You may have seen a few headlines recently on the topic of ‘adviser-as-platform’. I don’t see huge merit in predicating the market’s future on a single dimension, but it is clear the one-way ride of the last 15 years is grinding to a halt. The most recent market share numbers, endless anecdotes from users and the obvious value for money challenges are all flashing red lights.
Amid all the noise, competing opinions and growing plethora of labels for the various models at play, it seems to me that there are two things that actually matter:
Are the underlying technology and operations fit for purpose?
Is the controlling entity aligned with advisers (where relevant) and with good client outcomes – and is the management able to execute?
The fit for purpose test
Let’s take point 1. Although in every other sphere of life we’ve seen material advances in technology in recent years, most of the tech underpinning the platform market has its roots in the noughties.
Even those firms who’ve built modern features have often done so on top of aged, legacy technologies, resulting in much higher build and maintenance costs than necessary. And, naturally, the client ends up paying for it.
Platform selection needs to move beyond feature lists and BDM relationships, towards a questioning assessment of the scalability, speed and reliability of a provider’s engineering output – including the ongoing cost of maintaining it.
Just as vertical integration should start with what customers actually need rather than what products you have to sell, so too should platform technology start with the granular, ‘grunt-y’ and infrastructural areas like custody and database structures, rather than the shiny front end.
Getting this right allows platform providers – and the clients they serve – to keep up on features, while ensuring that everything keeps pace on the all-important regulatory compliance, operational resilience and information security fronts. In other words, it’s what provides medium to long-term relevance.
Many of today’s platforms are nowhere near where they need to be, either because they’re caught up in a vendor management shambles with a third party, they’ve underinvested in legacy in-house tech, or they’ve claimed to have their own technology but, in fact, don’t (at least not all the way to the core).
I saw a comment recently that large platforms are slower to deliver change because they have more to lose. This is hard to believe. It feels much more likely to me that they’re stuck on an ancient version of a barely supported system and just can’t deliver their change agenda. Or they can, but only at vast cost and with all the upgrade upheaval that tends to accompany such projects.
Some of the newer technology in our market (Seccl’s included) is simply years ahead in terms of system architecture and the operational efficiency and development velocity that flows from that. While there may be some cases where old providers can still win on features, unless they materially shift pace (by 10x or more) fast, they’re going to be caught very soon.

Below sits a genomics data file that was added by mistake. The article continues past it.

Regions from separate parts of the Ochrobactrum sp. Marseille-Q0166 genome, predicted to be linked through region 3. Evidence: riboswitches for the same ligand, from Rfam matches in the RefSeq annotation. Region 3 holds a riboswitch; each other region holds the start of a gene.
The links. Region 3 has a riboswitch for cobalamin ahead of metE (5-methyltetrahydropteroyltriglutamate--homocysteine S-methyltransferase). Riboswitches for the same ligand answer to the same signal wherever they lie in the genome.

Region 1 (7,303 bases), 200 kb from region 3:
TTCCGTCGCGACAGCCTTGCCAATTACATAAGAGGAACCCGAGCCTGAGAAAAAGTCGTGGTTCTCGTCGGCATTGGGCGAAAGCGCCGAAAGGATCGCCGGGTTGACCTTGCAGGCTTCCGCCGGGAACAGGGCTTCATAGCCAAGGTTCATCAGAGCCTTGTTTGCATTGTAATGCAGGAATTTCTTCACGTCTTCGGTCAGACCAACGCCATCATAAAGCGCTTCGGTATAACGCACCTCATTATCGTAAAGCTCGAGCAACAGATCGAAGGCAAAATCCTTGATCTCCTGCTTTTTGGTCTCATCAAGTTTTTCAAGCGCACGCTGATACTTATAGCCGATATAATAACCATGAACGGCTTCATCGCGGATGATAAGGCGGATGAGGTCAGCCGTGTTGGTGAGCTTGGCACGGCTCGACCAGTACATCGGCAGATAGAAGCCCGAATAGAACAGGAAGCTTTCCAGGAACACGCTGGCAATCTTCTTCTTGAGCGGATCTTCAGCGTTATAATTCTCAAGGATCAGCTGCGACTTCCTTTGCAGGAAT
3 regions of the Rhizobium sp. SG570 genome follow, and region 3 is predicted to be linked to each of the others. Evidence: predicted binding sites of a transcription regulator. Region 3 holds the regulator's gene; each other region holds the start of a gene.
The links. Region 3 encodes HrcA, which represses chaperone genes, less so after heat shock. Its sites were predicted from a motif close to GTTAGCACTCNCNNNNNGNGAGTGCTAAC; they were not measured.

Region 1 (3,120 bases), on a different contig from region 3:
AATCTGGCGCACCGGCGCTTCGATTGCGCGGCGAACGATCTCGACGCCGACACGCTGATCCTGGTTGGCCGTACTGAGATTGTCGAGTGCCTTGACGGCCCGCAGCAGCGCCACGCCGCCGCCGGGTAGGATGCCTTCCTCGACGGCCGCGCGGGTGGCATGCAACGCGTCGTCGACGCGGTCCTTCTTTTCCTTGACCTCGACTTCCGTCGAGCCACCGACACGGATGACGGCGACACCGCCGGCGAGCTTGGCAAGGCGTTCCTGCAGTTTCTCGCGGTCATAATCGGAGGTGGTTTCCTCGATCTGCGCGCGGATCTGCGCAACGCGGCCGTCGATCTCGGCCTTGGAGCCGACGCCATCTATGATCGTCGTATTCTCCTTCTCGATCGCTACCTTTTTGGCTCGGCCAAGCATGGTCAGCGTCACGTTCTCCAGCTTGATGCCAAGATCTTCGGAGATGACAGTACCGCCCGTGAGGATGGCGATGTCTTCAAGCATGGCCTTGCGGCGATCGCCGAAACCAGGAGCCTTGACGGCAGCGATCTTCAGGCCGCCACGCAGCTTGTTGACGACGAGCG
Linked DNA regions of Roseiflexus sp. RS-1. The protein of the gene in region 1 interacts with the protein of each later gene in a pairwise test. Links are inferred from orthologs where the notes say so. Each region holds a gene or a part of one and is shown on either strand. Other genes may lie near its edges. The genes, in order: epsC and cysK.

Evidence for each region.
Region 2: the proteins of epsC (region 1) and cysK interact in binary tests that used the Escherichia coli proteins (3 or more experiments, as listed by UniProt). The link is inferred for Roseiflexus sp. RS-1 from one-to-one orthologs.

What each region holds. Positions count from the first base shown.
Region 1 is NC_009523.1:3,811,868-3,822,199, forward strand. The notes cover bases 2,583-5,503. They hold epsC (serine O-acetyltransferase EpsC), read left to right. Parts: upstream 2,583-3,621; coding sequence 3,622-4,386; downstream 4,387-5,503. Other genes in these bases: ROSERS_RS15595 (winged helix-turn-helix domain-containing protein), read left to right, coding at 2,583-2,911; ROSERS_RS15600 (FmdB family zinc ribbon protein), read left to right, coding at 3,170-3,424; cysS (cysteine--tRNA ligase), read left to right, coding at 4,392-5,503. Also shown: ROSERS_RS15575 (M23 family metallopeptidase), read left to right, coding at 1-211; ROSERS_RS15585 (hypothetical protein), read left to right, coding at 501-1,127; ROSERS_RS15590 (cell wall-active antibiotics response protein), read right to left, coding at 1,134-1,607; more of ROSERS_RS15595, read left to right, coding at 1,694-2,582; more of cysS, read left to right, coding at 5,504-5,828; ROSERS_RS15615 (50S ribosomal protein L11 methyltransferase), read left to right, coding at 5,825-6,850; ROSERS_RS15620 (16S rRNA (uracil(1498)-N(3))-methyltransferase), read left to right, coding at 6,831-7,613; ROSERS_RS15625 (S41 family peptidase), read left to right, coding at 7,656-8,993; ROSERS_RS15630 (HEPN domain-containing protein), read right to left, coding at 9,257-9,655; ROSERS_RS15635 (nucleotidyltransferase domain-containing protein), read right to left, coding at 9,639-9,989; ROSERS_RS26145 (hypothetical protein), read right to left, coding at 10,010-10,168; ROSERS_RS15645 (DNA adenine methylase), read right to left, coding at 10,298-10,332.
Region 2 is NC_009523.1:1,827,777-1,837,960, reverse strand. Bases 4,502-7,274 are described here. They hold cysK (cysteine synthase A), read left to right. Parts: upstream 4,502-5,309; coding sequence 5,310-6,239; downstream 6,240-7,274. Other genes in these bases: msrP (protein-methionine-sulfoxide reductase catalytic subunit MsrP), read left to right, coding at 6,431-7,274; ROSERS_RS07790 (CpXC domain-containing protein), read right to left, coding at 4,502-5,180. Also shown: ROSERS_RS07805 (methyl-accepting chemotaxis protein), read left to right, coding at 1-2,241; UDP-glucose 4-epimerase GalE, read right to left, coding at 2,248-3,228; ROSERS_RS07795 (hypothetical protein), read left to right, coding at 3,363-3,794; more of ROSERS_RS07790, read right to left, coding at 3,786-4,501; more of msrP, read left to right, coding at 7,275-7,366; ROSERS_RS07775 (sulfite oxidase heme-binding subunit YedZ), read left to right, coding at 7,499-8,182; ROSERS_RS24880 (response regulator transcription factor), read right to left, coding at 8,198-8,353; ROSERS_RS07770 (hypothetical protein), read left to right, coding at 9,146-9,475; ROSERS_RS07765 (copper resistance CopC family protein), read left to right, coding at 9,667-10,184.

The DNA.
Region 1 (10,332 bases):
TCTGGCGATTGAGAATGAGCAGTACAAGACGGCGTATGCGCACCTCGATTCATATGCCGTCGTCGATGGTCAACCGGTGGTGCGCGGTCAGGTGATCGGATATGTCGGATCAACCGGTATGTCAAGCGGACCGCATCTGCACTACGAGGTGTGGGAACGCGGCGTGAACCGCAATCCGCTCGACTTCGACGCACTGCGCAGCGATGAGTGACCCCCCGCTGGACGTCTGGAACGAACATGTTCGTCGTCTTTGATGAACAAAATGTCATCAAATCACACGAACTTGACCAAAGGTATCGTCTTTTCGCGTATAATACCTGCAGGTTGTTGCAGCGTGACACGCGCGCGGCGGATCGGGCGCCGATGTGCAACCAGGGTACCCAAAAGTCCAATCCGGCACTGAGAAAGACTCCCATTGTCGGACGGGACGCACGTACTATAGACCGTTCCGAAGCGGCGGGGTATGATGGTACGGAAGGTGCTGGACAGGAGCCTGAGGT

The alignment test
Now to the second point. Most platforms are charging something between five and eight times the cost of the underlying technology and operations that power them. This is putting financial advice firms at a competitive disadvantage against fintechs, wealth managers and those adviser firms building their own platforms on infrastructure such as Seccl’s. These firms are somehow hoping that no-one’s going to notice and that those heady 30%-40% margin on 25bp revenues will prevail.
Let’s be clear: these numbers are nuts. Why’s should clients overpay so wildly for something that still feels painfully analogue? And why would advisers want to persist with an admin-heavy user experience when there are fully-digital options available?
In most cases, platforms are targeting a profit margin which is well in excess of the cost of the underlying service itself. And therein lies the conflict: there is zero alignment between the expectations set by shareholders and the quality of the experience being increasingly demanded by clients (and their advisers).
This all feels a bit like when companies or governments go wrong. The more you keep telling a story which is at odds with the emerging reality, the greater the collapse when the truth outs. The real issue isn’t about adviser-as-platform (or not). It’s whether our £1 trillion platform market is set up for the last decade or for the next.
TL;DR – it isn’t.
It’s execution failure that’s driving adviser firms to consider running their own platforms. Nothing else. Nothing sinister.
Most adviser firms offer a pretty well-developed offline proposition. It’s now vital to be at least as good online. Existing platforms are simply not delivering against that requirement – and clients are wildly overpaying for something that compromises the overall service they receive, resulting in massive ongoing operational and reputational costs to the advice firm. This is the issue. Not the label.
Four questions to close:
Why would an advice firm serving clients with £500k want to offer an online proposition materially deficient to a £20/month investment app?
Why should an adviser firm incur 20bps of additional cost because existing platforms require paper forms and fail to integrate with other systems?
Why should clients pay for sclerotic (thanks Platform) platforms to hit a 40% margin on an overpriced product?
Why would anyone want to keep using something that’s not very good, increasingly dated and incredibly expensive?
Control > compromise
Digital > analogue
Low cost > high fees